321 Days

That’s how much time has passed since the U.S. Senate passed a historic bipartisan immigration reform bill. Senate Majority Leader Harry Reid (D-Nev.) took to the Senate floor today to mark the occasion and to call on House Republicans to allow a vote on legislation.

Video of the two minute speech is below followed by the full text of Sen. Reid’s remarks.

Full text:

This morning marks 321 days since the Senate passed a bipartisan, commonsense immigration reform bill. For 321 days, the Republican-controlled House of Representatives has done absolutely nothing to address our nation’s broken immigration system. And to the extremists in the House, the time went by just like that. So to House Republicans, 321 days doesn’t seem like a big deal. Outside of the Capitol, though, those 321 days have felt like a lifetime. To families forced to live in the shadows, each of those days brings the dread of discovery and being torn away from their loved ones. Undocumented immigrants have lived in fear for the last 46 weeks, worrying that they will have to leave the country they call ‘home.’ For the last 10 ½ months, children have lost their parents to deportations, all while House Republicans have twiddled their thumbs. I say enough is enough. It’s time for House Republicans to act. They have wasted far too much time already failing to consider a bill that the Senate considered and passed in less than two months.

A year ago the Senate Judiciary Committee was in the middle of marking up the commonsense immigration reform bill. After 2 weeks of serious debate and deliberation under the leadership of Chairman Leahy, and many votes on both Democrat and Republican amendments, the bill was reported out of committee. Within a month, the Senate passed this immigration reform bill and sent it to the House of Representatives. The Senate was able to move on immigration reform quickly because both Senate Democrats and Republicans understand the urgent need to fix the broken system. What’s House Republicans’ excuse? What are they achieving by dragging their feet on immigration reform? They claim to be working on jobs bills, and legislation to reduce the deficit. The fact is that the Senate-passed immigration bill reduces the deficit and spurs the economy more than all the House bills awaiting Senate action combined. I repeat: the Senate-passed immigration bill reduces the deficit and spurs the economy more than all the House bills awaiting Senate action combined.

So it is no wonder that even pro-Republican organizations are calling on Speaker Boehner to stop wasting time. Earlier this week, we heard Tom Donohue, the President of the U.S. Chamber of Commerce, say that it is in Republicans’ best interests to pass immigration reform. In fact, Donohue said of immigration reform: “If the Republicans don’t do it, they shouldn’t bother to run a candidate in 2016.” That may be true, but politics should not dictate passage of this bill.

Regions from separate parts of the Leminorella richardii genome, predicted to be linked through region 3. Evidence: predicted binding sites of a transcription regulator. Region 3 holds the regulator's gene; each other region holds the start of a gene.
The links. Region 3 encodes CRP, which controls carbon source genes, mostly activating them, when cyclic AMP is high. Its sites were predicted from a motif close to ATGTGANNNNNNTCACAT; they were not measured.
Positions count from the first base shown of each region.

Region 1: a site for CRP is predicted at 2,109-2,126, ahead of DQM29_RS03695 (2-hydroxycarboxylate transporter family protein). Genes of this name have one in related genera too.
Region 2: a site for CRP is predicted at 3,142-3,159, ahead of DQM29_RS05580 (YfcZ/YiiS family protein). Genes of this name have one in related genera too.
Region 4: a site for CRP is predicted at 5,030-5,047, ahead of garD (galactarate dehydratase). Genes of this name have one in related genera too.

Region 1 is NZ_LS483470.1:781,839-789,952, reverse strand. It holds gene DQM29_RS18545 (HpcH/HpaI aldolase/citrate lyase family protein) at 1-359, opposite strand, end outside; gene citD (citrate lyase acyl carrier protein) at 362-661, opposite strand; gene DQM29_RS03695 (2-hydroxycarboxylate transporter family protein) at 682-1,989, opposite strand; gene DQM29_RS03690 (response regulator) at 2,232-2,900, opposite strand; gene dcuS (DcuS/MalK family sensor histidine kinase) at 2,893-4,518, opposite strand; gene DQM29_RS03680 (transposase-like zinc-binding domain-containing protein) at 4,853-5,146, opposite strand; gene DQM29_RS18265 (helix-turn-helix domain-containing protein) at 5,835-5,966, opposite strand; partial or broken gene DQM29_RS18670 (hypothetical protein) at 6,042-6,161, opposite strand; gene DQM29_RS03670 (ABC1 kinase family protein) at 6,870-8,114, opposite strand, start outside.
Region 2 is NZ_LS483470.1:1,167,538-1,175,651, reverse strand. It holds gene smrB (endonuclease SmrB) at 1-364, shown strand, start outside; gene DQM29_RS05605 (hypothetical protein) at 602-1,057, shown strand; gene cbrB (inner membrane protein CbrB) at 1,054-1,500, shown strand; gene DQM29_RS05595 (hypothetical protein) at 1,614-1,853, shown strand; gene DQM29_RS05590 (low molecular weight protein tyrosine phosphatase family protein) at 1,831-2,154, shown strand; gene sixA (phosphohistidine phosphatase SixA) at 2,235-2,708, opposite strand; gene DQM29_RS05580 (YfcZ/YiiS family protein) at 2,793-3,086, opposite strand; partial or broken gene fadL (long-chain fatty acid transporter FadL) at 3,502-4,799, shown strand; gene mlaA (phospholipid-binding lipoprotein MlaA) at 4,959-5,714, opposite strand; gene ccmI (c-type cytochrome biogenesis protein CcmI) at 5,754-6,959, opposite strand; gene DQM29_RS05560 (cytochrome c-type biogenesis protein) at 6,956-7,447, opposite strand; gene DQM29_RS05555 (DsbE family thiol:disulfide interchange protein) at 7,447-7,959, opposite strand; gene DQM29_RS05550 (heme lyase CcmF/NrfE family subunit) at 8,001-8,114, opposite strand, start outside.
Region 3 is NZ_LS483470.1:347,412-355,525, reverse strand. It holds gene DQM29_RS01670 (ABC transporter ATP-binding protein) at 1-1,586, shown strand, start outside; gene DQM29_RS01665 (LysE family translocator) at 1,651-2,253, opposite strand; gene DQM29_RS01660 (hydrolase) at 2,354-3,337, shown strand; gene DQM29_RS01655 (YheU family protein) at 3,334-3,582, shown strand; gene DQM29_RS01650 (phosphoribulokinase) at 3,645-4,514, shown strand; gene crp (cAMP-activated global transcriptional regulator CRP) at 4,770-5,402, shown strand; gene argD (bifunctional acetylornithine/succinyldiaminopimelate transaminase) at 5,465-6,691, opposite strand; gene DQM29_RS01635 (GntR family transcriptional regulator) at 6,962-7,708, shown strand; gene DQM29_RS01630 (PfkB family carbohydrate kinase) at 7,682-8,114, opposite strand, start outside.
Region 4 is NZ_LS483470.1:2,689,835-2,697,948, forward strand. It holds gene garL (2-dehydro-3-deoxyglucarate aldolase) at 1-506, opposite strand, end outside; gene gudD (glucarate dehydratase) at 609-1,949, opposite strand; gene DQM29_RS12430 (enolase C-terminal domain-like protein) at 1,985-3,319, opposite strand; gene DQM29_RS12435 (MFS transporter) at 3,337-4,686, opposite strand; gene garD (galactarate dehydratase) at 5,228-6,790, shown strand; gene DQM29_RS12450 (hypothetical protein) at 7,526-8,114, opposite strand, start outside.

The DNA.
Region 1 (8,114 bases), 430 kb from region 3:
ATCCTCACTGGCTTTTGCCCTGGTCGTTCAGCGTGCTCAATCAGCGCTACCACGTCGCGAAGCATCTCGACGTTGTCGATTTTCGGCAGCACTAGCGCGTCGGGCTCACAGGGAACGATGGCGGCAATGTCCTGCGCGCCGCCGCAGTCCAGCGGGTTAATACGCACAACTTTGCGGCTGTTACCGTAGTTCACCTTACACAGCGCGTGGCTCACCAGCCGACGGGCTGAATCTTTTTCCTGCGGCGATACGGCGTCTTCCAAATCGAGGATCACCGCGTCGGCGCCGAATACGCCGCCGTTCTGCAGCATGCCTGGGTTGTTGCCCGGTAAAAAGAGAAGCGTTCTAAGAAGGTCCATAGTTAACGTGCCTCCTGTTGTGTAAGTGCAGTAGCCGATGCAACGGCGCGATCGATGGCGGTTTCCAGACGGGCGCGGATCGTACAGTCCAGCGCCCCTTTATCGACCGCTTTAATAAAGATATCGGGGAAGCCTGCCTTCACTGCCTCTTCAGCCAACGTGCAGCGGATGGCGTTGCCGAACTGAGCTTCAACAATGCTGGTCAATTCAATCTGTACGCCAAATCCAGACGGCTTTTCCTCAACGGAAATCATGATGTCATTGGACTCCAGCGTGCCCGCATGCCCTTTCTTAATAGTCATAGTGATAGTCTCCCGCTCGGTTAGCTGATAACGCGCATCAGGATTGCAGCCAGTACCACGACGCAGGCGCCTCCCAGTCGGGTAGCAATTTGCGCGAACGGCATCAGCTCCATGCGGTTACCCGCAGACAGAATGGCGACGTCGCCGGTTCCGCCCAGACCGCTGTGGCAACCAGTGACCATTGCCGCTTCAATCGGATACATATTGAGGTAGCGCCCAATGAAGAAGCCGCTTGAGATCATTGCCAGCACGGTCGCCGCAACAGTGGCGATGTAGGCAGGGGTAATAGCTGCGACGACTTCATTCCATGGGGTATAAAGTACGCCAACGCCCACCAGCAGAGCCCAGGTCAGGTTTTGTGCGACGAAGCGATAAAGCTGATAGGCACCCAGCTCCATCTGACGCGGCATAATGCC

Immigration reform is far more important than election-year politicking. Immigration reform is about families and communities. In September of 2010, I was in the midst of what some considered a tough re-election campaign when I helped champion Senator Durbin’s DREAM Act in the Senate. Though it was eventually blocked by a Republican filibuster, I did my best to pass the DREAM Act, even though some said it would cost me the election. Then, as now, I have many staffers in my state offices dedicated to helping Nevada families with immigration issues stay together. Protecting families in Nevada – all families – is my job. And I take that job very seriously. Yet House Republicans want to do just the opposite.

Recently, the House Judiciary Committee Chairman appeared on a Sunday news show and tried unsuccessfully to justify his party’s inaction. His reasoning as to why the House is dragging its heels? Republicans claim that President Obama can’t be trusted to enforce immigration law, so they will do nothing. So what Republicans are really saying is that they won’t act on immigration reform unless there are more deportations, more families torn apart. And that, in a nutshell, is the immigration platform extremists in the Republican party prefer: the more deportations, the better. I guess that’s what we’ve learned to expect from a House Republican conference whose immigration policy is dictated by the likes of Representative Steve King.

You remember him. He is the Congressman who, instead of permitting immigrants to enlist in the military and earn citizenship, would rather send them “on a bus back to Tijuana.” Congressman King also claimed that for every hard-working, undocumented student, there are 100 more working as drug mules with “calves the size of cantaloupes because they’re hauling 75 pounds of marijuana across the desert.” The fact of the matter is that undocumented immigrants are our neighbors, classmates and colleagues. Regardless of how they got here or why they lack the proper documents, these 11 million people play a crucial part in our economy and communities. And our country and our economy will benefit if we give them a chance to get right with the law.

The Senate has done its part. It’s time for House Republicans to do theirs. I urge the House of Representatives to stop wasting time and bring immigration reform to a vote. Give the American people the assurance that we are working to finally mend our broken immigration system. And give families the opportunity to stay together, and to come forward and work toward legal status. It’s the right thing to do for all of us.

You might also be interested in: